May 18, 2021 by Andrea Rajic
Flexible office spaces are the preferred choice for more and more large corporations and startups. They are cheaper, more scalable, and more diverse than traditional office buildings. We covered the basics of flexible workspaces in a separate article, so let's dive straight into choosing a flexible office space for your company.
The critical factors to consider when choosing a flex office space are location, layout, scalability, cost, and tech infrastructure. Before starting any talks with flex space vendors, make sure to answer these questions - you'll have a clearer image of whether flexible offices work for your company.
The first step in evaluating flex office spaces for any company is creating the basic use case. Companies that are remote-first and offer flex spaces as perks to their employees have a different use case than office-based companies that want to implement a different real estate model. Flex offices work great in both of these cases, but the search and criteria can differ significantly.
Start by determining whether you want flex spaces for everyday use, or as a perk employees will tap into a few days a week. Your employees can help you out a lot with this - use a return to workplace survey or engagement survey and ask them how they prefer to work and why.
Some workers prefer to work from a flex office or coworking space as they don't have the ideal work conditions at home. Their productivity and engagement could benefit from a dedicated workspace they can use whenever they want to. Connecting and collaborating with team members can do wonders for their well-being and mental health.
Map out the number of employees who will use flex spaces and their respective locations. You will get an approximate number of people who would benefit from a flexible workspace and some cost calculations.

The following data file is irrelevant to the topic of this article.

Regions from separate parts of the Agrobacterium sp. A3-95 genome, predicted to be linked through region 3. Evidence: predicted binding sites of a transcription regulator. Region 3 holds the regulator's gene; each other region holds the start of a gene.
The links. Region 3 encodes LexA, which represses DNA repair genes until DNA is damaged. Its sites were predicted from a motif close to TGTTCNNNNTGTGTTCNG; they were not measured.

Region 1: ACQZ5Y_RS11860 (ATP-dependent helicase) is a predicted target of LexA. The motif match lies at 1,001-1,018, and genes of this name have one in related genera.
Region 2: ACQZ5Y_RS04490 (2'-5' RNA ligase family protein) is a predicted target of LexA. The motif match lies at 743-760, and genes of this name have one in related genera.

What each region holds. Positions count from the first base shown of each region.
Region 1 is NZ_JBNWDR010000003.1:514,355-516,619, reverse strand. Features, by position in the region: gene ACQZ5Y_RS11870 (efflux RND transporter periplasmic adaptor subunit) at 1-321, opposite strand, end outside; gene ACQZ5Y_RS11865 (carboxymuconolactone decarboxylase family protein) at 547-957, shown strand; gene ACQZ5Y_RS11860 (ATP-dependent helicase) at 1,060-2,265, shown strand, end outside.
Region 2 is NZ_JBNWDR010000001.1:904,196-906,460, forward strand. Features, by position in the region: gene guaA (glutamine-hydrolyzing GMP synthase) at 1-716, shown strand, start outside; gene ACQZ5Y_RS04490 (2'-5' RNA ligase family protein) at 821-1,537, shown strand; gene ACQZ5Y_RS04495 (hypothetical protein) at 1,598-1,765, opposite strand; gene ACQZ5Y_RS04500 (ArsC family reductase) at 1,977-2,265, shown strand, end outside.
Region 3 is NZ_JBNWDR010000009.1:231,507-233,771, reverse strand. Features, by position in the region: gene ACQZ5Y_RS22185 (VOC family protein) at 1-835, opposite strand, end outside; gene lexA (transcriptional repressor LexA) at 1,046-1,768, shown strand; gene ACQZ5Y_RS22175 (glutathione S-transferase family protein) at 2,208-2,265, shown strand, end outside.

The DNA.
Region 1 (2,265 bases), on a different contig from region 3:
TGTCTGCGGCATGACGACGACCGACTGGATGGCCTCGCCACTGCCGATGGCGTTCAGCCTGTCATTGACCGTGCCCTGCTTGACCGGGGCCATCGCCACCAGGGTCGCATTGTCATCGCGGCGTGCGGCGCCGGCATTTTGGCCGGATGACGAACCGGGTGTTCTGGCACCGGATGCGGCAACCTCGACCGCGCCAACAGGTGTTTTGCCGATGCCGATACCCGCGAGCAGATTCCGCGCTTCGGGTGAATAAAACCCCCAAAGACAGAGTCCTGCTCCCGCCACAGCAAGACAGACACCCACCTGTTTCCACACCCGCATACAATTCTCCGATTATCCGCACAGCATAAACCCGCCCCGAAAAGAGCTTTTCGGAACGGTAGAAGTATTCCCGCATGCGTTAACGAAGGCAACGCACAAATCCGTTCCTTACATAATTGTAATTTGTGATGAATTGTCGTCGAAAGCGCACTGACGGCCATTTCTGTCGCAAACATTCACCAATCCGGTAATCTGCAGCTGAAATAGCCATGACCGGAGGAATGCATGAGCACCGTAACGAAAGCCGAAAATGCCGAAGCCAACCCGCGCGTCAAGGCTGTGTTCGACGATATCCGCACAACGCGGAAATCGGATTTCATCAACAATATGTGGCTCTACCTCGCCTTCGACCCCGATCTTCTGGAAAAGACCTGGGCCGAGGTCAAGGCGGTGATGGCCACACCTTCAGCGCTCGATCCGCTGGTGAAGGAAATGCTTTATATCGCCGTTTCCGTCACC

Compared to traditional office spaces, flex spaces offer greater location versatility. Some workspace providers have a strong presence in multiple cities and countries, while others are more local. Your basic use case scenario will be very helpful in answering the following questions and determining your location preferences:
Once you have a shortlist of locations and the number of employees, you can move on to the workspace design and structure.
The standard office has a straightforward design - usually a combination of open offices, private offices, and the dreaded cubicles. Most of these office layouts are either outdated or only useful for specific activities. In contrast, flex spaces are more complex design-wise, as they include different work areas.
Most people juggle between meetings, focused work, and collaborative sessions multiple times every day. To optimize the workflow, they need different areas for each of these tasks. Consider and note whether your team needs any or all of these areas:
Meeting rooms & conference rooms for team video calls, client presentations, and quiet phone calls
Collaborative workspaces for creative teamwork involving brainstorming and whiteboarding